There are more than 150 activities in this book – each taking five minutes to set up and five minutes to put away. The activities are designed to keep youngsters – aged between one and five – entertained while giving busy parents a bit of peace.

Upton is a teaching assistant, therefore her activities all have an educational slant. Many of them cover skills found on the UK’s Early Years Foundation Stage and are, crucially, fun, playful and original.

We loved POP – a game which involves placing the individual letters of words (written on separate bits of paper) inside balloons. Much popping (and shrieking) will commence, after which the word building can begin.

Toddler pong was also a roaring success. Much like the beer version, this involves throwing a small ball into laid out cups. A successful throw will mean the thrower must fulfil the instructions which have already been placed in the cups.

We were cheered to see that in Upton’s “survival kit” list much of it really does already exist in most houses – it’s low maintenance everyday stuff – think glue sticks, scissors, muffin trays and soft toys.

Upton is also full of general nuggets of fantastic advice for less veteran child carers or educators. She says we should try to resist the urge to announce that an activity is about to begin as this repels children, who are always quick to realise when they are about to be taught. Instead, you should simply lay it out for them to find. Or start playing yourself and let their curiosity get the better of them.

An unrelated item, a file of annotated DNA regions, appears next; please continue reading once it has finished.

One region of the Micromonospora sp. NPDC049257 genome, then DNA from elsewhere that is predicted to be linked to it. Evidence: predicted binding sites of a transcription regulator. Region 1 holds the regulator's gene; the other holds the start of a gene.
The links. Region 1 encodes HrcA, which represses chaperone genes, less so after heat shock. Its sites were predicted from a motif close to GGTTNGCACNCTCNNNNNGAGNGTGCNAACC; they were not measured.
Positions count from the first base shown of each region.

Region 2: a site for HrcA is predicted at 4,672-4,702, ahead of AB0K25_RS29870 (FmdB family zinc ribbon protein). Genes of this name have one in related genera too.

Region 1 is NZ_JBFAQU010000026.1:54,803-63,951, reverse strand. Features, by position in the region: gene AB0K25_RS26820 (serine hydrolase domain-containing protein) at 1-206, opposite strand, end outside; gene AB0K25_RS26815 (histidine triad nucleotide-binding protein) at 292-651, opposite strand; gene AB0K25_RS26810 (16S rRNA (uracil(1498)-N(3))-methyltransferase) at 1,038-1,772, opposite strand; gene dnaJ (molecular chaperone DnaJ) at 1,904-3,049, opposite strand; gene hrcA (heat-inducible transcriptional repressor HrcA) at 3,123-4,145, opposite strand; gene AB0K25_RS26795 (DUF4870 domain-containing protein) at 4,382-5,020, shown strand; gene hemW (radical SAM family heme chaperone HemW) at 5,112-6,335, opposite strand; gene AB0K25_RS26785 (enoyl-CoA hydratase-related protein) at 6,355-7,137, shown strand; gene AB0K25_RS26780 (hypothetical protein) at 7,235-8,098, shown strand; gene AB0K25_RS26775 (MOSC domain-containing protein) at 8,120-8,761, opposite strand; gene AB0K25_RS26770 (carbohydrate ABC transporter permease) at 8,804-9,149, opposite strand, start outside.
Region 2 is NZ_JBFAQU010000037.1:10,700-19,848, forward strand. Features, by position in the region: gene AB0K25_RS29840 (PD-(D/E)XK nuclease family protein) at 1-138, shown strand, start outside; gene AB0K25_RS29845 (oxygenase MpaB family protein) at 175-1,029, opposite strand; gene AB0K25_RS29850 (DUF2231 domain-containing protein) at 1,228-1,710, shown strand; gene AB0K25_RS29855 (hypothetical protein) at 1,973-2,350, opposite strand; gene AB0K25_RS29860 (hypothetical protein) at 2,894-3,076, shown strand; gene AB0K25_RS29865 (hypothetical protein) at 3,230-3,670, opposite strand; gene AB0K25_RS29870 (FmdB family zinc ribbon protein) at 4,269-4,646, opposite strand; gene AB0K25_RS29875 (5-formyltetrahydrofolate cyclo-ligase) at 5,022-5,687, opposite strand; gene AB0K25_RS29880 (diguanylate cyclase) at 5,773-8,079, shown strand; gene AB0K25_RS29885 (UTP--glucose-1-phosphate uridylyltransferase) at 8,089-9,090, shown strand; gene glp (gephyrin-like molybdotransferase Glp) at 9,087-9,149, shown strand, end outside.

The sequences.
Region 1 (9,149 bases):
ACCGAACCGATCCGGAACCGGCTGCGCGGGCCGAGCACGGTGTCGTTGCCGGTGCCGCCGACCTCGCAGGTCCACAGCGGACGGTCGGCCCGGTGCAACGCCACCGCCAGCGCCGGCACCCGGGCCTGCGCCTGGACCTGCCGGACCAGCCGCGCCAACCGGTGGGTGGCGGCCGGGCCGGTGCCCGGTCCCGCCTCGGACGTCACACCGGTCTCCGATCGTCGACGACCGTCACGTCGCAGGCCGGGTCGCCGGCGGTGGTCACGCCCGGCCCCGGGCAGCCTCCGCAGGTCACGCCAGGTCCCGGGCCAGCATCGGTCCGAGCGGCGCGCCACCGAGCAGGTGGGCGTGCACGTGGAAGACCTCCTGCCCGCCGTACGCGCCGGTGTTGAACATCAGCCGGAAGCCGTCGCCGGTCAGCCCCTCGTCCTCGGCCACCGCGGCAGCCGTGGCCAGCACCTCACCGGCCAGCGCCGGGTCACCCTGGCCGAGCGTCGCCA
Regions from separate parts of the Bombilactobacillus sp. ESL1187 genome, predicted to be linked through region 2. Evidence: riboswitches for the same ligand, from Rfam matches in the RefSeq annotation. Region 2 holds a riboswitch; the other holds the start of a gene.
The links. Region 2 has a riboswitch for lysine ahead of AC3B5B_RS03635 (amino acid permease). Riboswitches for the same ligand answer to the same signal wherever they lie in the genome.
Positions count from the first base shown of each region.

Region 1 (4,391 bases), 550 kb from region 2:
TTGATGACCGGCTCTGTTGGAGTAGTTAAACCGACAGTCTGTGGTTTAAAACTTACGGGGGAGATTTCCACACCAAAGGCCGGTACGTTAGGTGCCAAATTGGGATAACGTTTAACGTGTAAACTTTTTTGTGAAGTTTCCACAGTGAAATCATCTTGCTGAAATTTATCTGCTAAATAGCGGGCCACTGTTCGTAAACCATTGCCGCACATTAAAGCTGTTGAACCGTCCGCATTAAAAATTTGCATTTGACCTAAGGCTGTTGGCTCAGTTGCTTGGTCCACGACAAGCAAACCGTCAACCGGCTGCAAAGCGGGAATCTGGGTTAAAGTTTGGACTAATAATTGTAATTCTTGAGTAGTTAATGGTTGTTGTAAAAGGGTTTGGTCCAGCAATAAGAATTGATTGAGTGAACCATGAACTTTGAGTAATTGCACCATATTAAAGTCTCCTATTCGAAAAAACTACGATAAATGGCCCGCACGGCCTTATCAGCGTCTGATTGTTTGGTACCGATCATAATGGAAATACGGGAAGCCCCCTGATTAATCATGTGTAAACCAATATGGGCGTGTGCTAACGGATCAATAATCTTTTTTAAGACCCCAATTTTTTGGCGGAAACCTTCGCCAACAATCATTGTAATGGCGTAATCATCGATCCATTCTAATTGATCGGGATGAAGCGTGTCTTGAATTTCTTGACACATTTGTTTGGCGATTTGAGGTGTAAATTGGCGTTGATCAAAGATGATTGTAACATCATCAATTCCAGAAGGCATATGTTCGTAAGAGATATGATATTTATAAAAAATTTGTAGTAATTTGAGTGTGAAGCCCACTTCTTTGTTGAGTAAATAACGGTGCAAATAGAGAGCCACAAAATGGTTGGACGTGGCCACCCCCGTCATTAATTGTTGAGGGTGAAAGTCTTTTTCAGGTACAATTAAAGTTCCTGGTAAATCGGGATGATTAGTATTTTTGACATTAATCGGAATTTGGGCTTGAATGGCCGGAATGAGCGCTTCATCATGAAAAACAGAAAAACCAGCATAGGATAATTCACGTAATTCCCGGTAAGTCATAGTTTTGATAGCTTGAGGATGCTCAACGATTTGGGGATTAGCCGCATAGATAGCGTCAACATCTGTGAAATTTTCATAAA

But our favourite by far is this: “You need to set your expectations and assumptions at zero.”

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‘Phonics at Home’ by Kate Robinson, published by Bloomsbury


Parents often balk at the idea of phonics: “What is it? How do we teach it? Learning wasn’t like this in our day.” But phonics is what our children are learning at primary school – and this book helps parents to carry on the good work at home. There are a number of different phonics schemes, but this book works with any of them, so parents needn’t worry about inadvertently going off the curriculum.

The book is a practical guide for parents, containing 40 fun, multisensory games and activities to bring phonics strategies to life. These can be selected at random, depending on what suits your child at any given time.

There is an entire section dedicated to introducing phonics clearly to anyone who is brand new to the principle – how to correctly pronounce sounds and outlining the best ways of troubleshooting common problems before you’ve even started. Once you’ve digested that, you can begin.

The games are really simple and don’t require expensive products, rather everyday items found around the home. We loved the game “find me a match” for beginners to phonics. This where you pick out household items – apples, pans, cups, balls, dolls – and say a phoneme (a tiny unit of sound) before asking your child to find the object that starts with that phoneme.

Each game has an option to make it harder for children who are further along in their literacy, and often Robinson adds twists to keep the activities fresh. The “grapheme twist” activity is essentially a phonetics answer to Twister – and we are here for it.

  1. £9 from Wordery
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‘The Brave Learner’ by Julie Bogart, published by JP Tarcher


Bogart’s ethos is essentially to make learning magical; to encourage children to be enchanted by education. She wants children to love learning, to have thirst for information, knowledge and academic success.

This might feel far too ambitious for many parents, but actually, by creating a curriculum which is based on surprises, risks and adventures, parents make it easier for themselves.